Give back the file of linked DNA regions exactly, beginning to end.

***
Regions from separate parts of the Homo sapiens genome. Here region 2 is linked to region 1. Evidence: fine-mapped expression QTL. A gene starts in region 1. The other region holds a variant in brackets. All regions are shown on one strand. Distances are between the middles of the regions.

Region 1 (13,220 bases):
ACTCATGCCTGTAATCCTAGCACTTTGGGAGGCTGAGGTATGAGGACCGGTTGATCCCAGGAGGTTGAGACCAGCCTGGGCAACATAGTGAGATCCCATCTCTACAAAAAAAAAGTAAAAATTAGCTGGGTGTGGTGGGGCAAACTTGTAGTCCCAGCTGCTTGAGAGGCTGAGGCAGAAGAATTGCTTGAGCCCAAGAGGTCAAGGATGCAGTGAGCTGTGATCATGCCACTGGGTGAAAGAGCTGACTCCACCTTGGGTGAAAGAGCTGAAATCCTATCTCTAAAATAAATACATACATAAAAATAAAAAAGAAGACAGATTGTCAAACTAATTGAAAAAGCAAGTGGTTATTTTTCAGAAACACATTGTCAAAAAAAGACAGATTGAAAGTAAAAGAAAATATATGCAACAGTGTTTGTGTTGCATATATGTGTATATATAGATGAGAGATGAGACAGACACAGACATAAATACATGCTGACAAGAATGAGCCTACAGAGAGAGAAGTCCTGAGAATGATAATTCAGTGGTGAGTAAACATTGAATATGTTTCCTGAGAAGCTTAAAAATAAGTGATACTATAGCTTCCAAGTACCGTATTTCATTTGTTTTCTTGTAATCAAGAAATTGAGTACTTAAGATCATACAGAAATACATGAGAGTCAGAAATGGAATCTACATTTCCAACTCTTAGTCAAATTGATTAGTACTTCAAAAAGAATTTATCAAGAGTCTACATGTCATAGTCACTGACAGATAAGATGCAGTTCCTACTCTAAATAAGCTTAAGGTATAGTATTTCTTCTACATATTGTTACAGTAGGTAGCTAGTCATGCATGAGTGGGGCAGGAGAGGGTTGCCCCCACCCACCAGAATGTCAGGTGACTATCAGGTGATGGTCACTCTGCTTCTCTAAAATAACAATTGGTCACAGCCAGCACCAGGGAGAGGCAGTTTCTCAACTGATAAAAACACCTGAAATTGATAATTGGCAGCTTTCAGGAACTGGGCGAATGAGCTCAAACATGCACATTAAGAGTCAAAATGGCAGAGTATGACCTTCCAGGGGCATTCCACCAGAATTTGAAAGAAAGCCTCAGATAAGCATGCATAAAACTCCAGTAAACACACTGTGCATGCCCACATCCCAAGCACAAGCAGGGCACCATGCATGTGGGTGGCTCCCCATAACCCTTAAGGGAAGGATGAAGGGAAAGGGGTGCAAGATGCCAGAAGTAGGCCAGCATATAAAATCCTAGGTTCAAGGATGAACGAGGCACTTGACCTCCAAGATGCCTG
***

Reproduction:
Regions from separate parts of the Homo sapiens genome. Here region 2 is linked to region 1. Evidence: fine-mapped expression QTL. A gene starts in region 1. The other region holds a variant in brackets. All regions are shown on one strand. Distances are between the middles of the regions.

Region 1 (13,220 bases):
ACTCATGCCTGTAATCCTAGCACTTTGGGAGGCTGAGGTATGAGGACCGGTTGATCCCAGGAGGTTGAGACCAGCCTGGGCAACATAGTGAGATCCCATCTCTACAAAAAAAAAGTAAAAATTAGCTGGGTGTGGTGGGGCAAACTTGTAGTCCCAGCTGCTTGAGAGGCTGAGGCAGAAGAATTGCTTGAGCCCAAGAGGTCAAGGATGCAGTGAGCTGTGATCATGCCACTGGGTGAAAGAGCTGACTCCACCTTGGGTGAAAGAGCTGAAATCCTATCTCTAAAATAAATACATACATAAAAATAAAAAAGAAGACAGATTGTCAAACTAATTGAAAAAGCAAGTGGTTATTTTTCAGAAACACATTGTCAAAAAAAGACAGATTGAAAGTAAAAGAAAATATATGCAACAGTGTTTGTGTTGCATATATGTGTATATATAGATGAGAGATGAGACAGACACAGACATAAATACATGCTGACAAGAATGAGCCTACAGAGAGAGAAGTCCTGAGAATGATAATTCAGTGGTGAGTAAACATTGAATATGTTTCCTGAGAAGCTTAAAAATAAGTGATACTATAGCTTCCAAGTACCGTATTTCATTTGTTTTCTTGTAATCAAGAAATTGAGTACTTAAGATCATACAGAAATACATGAGAGTCAGAAATGGAATCTACATTTCCAACTCTTAGTCAAATTGATTAGTACTTCAAAAAGAATTTATCAAGAGTCTACATGTCATAGTCACTGACAGATAAGATGCAGTTCCTACTCTAAATAAGCTTAAGGTATAGTATTTCTTCTACATATTGTTACAGTAGGTAGCTAGTCATGCATGAGTGGGGCAGGAGAGGGTTGCCCCCACCCACCAGAATGTCAGGTGACTATCAGGTGATGGTCACTCTGCTTCTCTAAAATAACAATTGGTCACAGCCAGCACCAGGGAGAGGCAGTTTCTCAACTGATAAAAACACCTGAAATTGATAATTGGCAGCTTTCAGGAACTGGGCGAATGAGCTCAAACATGCACATTAAGAGTCAAAATGGCAGAGTATGACCTTCCAGGGGCATTCCACCAGAATTTGAAAGAAAGCCTCAGATAAGCATGCATAAAACTCCAGTAAACACACTGTGCATGCCCACATCCCAAGCACAAGCAGGGCACCATGCATGTGGGTGGCTCCCCATAACCCTTAAGGGAAGGATGAAGGGAAAGGGGTGCAAGATGCCAGAAGTAGGCCAGCATATAAAATCCTAGGTTCAAGGATGAACGAGGCACTTGACCTCCAAGATGCCTG